Roland Barthes

Prior to stepping off a curb and being run over by a French laundry truck, Roland Barthes was the proverbial renaissance man. He thought and wrote about a variety of subjects, including semiotics, the study of symbols and signs and meaning. I guess today’s leading practitioner of semiotics would be M. Night Shyamalan. (Ha ha, a little humor there.)

At any rate, I encountered Barthes somewhere along the way in my linguistics coursework (probably from Dr. Maria Tsiapera, my undergrad advisor who could talk for 60 minutes without stopping for air and who made a mean baklava) but it was in the context of Dr. Kuzniar’s German literature course that I connected with a particular Barthes-ism. At one point in my life I intended to study English literature, but eventually I began to wonder about the point of trying to decipher meaning and metaphor hidden in the fiction of long-dead authors.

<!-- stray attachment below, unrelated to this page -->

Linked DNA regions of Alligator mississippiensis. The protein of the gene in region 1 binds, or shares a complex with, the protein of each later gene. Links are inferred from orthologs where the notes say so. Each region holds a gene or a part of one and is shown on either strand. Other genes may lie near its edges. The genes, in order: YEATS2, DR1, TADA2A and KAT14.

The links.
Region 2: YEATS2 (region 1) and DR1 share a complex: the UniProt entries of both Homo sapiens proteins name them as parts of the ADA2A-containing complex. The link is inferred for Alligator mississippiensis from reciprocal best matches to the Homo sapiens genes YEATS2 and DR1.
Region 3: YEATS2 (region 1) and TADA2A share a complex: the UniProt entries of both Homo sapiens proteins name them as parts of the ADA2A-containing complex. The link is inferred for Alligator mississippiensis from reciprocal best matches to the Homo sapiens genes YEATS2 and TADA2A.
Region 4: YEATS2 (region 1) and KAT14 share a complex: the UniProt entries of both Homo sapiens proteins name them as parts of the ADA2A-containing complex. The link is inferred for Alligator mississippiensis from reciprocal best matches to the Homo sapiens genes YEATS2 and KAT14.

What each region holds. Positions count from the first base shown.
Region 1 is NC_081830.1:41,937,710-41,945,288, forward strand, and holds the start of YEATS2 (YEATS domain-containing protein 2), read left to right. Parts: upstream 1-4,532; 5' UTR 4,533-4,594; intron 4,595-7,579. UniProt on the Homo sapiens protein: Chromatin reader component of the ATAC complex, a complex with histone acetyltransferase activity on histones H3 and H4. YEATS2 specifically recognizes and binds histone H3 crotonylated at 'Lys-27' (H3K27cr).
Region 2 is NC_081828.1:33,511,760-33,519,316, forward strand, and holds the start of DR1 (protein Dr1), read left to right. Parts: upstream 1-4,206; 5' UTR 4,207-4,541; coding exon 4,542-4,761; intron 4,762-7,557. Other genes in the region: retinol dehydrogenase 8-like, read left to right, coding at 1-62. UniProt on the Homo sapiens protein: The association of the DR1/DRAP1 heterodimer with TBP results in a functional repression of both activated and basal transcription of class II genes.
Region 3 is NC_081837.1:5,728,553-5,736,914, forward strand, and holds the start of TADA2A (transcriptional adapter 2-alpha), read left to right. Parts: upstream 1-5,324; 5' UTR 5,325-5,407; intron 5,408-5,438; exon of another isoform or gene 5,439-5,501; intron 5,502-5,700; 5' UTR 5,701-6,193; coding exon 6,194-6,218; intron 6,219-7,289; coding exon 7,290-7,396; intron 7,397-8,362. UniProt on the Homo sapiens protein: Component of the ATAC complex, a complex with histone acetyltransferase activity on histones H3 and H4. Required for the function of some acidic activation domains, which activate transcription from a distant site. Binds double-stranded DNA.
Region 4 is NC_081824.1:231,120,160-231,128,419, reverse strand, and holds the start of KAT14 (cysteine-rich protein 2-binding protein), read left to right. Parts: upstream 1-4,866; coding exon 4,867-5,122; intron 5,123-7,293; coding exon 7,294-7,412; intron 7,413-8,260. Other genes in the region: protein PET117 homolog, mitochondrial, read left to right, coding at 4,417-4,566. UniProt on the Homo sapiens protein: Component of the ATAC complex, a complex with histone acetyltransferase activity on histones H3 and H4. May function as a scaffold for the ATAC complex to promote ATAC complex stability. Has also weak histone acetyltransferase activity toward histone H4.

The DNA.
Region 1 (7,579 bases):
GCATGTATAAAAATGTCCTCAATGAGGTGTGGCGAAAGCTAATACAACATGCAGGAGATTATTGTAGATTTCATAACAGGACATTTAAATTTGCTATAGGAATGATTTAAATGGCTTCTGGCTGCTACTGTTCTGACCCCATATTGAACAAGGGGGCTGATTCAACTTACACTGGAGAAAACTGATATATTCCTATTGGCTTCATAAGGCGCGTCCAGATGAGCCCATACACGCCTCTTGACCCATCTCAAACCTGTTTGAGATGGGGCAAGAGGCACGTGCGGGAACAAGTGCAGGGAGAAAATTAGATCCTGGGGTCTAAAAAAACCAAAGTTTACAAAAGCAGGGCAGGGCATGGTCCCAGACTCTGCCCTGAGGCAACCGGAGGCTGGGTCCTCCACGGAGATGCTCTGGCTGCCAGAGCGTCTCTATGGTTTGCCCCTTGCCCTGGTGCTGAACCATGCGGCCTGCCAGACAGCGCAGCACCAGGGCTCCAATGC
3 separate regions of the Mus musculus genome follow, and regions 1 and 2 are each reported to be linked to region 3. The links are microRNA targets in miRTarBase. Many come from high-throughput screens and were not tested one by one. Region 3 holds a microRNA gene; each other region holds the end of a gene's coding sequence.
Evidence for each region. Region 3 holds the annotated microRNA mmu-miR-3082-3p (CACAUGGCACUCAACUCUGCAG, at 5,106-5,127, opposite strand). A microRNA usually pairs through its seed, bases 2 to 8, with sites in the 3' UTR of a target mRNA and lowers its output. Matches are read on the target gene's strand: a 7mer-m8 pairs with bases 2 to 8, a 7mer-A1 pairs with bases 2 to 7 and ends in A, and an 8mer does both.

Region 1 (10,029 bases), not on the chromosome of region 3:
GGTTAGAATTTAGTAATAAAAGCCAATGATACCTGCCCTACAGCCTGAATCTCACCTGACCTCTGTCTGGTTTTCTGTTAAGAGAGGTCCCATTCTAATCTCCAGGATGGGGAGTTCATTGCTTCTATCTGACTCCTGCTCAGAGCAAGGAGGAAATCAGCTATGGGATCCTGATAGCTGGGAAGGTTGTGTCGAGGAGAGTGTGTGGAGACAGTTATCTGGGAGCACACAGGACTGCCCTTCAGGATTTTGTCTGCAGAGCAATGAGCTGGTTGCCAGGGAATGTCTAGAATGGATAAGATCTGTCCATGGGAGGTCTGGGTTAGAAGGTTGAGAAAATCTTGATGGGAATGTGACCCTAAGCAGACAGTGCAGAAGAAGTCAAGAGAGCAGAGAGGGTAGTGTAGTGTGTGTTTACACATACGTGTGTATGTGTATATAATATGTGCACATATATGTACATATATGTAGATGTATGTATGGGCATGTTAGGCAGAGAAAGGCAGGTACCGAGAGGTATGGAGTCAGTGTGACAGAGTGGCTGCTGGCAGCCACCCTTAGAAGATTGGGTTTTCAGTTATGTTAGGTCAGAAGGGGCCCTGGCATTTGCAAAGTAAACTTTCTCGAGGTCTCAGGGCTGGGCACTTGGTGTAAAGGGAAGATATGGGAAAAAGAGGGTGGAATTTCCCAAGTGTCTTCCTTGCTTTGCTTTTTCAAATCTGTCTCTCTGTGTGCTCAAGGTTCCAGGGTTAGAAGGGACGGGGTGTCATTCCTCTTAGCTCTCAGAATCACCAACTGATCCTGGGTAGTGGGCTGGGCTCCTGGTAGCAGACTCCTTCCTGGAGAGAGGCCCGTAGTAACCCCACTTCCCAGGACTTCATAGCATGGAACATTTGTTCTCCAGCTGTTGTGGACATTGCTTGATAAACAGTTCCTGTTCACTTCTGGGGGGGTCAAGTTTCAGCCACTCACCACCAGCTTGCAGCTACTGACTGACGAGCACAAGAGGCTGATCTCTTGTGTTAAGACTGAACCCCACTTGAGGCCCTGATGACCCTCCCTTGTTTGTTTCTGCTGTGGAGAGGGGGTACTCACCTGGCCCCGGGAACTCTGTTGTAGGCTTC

Barthes, who was a literary critic among his other interests, said that literature is like jazz. One person may create the score, but each time that score is played, the performer adds his own improvisation and interpretation – making each performance a true act of creation, not simply a reproduction. So when you read and dissect a good novel, or a complex film or poem, your act of interpreting the signs, symbols and nuances is an exercise of your own creativity.


3 thoughts on “Roland Barthes

  1. Micheal Foucault “The Archeology of Knowledge” discusses (to excruciating detail) going back through literature to find a disruption in knowledge. For example in the mental illness field, when clinics first arrived on the scene in Europe. Certainly the first notion of a clinic didn’t appear with all of the new terms and relations of a fully baked discipline. So how does one determine disruptions when they happen, before the appearance of new signs (semiotics)?

    Not sure where I was going except for the linkage with semiotics… :-)

  2. Very interesting! Although the “excruciating detail” bit reminds me of Guns, Germs and Steel. Which seems to be the book most often started but not finished, based on informal surveys of friends and colleagues.

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